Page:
Extraction of extendable beaded structures and their identification as fibrillin-containing extracellular matrix microfibrils

D. R. Keene, B. K. Maddox, H. J. Kuo, L. Y. Sakai, R. W. Glanville

Research output: Contribution to journalArticlepeer-review

182 Scopus citations


High molecular weight aggregates were extracted from human amnion using buffers containing 6 M guanidine hydrochloride. Rotary shadowed preparations and negatively stained samples examined by electron microscopy showed that each aggregate appeared to be a string of globular structures joined by fine filaments, giving the appearance of beads on a string. The periodicity of the beads was variable. A mouse monoclonal antibody directed against a previously characterized pepsin fragment of fibrillin was used with gold-conjugated secondary antibody and immunoelectron microscopy to show that the aggregates contained fibrillin. Similar structures were found in non-denaturing homogenates of skin, tongue, ligament, ciliary zonule, cartilage, and vitreous humor. When immunogold-labeled beaded structures were prepared for electron microscopy in the same manner as tissue, the beaded structures could no longer be seen. Instead, gold-labeled microfibrils were found which appeared to be the same as the fibrillin-containing matrix microfibrils observed in connective tissues and often associated with elastin. Thus, standard TEM protocols including fixation, dehydration, and embedding alter the ultrastructural appearance of microfibrils as compared with negative stain or rotary shadowing techniques. When skin was stretched and prepared for electron microscopy while still under tension, beaded filaments were seen in the tissue sections, but were not visible in non-stretched controls. In addition, when stretched ligament was immunolabeled with antibody directed against fibrillin while still under tension, the periodicity of antibodies along the microfibrils increased compared with non-stretched controls. We propose that microfibrils contain globular structures connected by fine filaments composed at lease in part of highly ordered, periodically distributed fibrillin molecules, whose periodicity is subject to change dependent on the tensional forces applied to the tissue in which they are contained.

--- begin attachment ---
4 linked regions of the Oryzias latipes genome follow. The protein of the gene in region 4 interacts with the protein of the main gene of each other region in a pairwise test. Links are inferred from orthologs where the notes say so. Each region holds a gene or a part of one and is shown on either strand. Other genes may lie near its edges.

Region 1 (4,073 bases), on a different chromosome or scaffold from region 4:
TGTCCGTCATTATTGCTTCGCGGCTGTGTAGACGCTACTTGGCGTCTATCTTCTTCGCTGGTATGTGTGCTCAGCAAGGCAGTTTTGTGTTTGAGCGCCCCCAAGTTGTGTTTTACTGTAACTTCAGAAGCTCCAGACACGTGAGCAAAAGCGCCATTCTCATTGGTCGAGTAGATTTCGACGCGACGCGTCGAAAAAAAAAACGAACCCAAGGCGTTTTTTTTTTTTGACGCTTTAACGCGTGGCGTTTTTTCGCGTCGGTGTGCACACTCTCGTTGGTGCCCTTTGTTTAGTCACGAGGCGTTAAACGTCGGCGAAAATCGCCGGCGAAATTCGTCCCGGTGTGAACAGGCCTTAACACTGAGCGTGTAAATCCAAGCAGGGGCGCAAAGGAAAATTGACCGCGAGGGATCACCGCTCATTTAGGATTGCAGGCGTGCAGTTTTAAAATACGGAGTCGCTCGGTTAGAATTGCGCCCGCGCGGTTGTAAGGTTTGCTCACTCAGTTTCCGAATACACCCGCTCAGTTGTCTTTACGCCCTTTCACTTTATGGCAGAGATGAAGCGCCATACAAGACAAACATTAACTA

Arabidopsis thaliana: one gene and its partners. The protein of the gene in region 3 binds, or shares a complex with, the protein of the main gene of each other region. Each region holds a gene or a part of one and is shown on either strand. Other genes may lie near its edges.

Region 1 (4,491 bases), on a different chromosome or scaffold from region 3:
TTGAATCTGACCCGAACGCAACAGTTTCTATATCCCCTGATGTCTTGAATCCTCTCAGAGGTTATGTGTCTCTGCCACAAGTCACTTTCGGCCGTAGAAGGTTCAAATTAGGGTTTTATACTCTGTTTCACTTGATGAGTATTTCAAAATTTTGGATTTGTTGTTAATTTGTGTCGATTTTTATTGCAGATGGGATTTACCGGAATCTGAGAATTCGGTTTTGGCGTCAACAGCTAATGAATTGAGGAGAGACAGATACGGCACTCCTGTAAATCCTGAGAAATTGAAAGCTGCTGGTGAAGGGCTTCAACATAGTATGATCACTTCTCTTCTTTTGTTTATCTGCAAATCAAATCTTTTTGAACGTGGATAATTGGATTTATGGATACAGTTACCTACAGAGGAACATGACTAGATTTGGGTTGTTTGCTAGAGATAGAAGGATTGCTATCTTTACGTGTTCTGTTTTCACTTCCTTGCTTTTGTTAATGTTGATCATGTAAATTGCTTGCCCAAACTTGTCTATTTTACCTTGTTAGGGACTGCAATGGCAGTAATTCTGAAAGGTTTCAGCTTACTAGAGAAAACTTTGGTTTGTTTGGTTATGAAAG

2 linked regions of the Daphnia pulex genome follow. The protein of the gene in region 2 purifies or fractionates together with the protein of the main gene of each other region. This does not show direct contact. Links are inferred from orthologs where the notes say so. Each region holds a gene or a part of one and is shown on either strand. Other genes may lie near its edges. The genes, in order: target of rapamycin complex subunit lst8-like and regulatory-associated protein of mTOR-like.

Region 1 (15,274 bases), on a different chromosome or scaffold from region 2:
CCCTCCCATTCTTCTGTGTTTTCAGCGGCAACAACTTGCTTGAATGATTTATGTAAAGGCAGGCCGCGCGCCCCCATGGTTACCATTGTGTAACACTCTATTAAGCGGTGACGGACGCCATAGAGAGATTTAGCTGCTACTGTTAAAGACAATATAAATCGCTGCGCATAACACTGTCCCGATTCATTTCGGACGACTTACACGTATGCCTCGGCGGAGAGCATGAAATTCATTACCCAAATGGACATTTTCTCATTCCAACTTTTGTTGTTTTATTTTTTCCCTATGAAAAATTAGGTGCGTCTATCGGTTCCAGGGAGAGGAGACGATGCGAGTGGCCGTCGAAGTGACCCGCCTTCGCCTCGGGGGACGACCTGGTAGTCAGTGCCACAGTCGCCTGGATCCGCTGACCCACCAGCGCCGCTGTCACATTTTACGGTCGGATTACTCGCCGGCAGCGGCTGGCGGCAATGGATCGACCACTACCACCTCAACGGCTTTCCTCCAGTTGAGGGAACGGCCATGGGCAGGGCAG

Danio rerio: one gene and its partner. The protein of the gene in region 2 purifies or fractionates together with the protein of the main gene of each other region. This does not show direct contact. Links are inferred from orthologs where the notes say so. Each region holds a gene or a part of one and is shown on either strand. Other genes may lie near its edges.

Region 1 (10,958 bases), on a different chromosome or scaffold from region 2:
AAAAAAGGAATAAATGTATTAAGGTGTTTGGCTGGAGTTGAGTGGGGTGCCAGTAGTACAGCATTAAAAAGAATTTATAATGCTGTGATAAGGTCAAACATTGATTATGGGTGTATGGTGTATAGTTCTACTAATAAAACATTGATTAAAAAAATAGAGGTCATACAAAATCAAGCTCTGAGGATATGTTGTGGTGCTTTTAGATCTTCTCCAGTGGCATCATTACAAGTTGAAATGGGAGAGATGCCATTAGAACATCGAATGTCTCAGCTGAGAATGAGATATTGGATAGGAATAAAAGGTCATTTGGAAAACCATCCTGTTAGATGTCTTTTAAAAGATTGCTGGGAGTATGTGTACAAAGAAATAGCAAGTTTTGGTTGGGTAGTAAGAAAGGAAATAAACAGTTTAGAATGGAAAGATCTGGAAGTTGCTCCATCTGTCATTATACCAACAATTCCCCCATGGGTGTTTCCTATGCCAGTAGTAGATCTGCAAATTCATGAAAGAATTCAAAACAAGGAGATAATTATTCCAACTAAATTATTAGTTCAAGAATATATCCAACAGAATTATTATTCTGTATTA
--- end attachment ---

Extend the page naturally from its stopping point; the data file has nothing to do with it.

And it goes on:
Original languageEnglish (US)
Pages (from-to)441-449
Number of pages9
JournalJournal of Histochemistry and Cytochemistry
Issue number4
StatePublished - 1991
Externally publishedYes


  • Beaded strings
  • Elastin-associated fibril
  • Fibrillin Extracellular matrix
  • Immunoelectron microscopy
  • Ligament
  • Microfibril
  • Skin

ASJC Scopus subject areas

  • Anatomy
  • Histology


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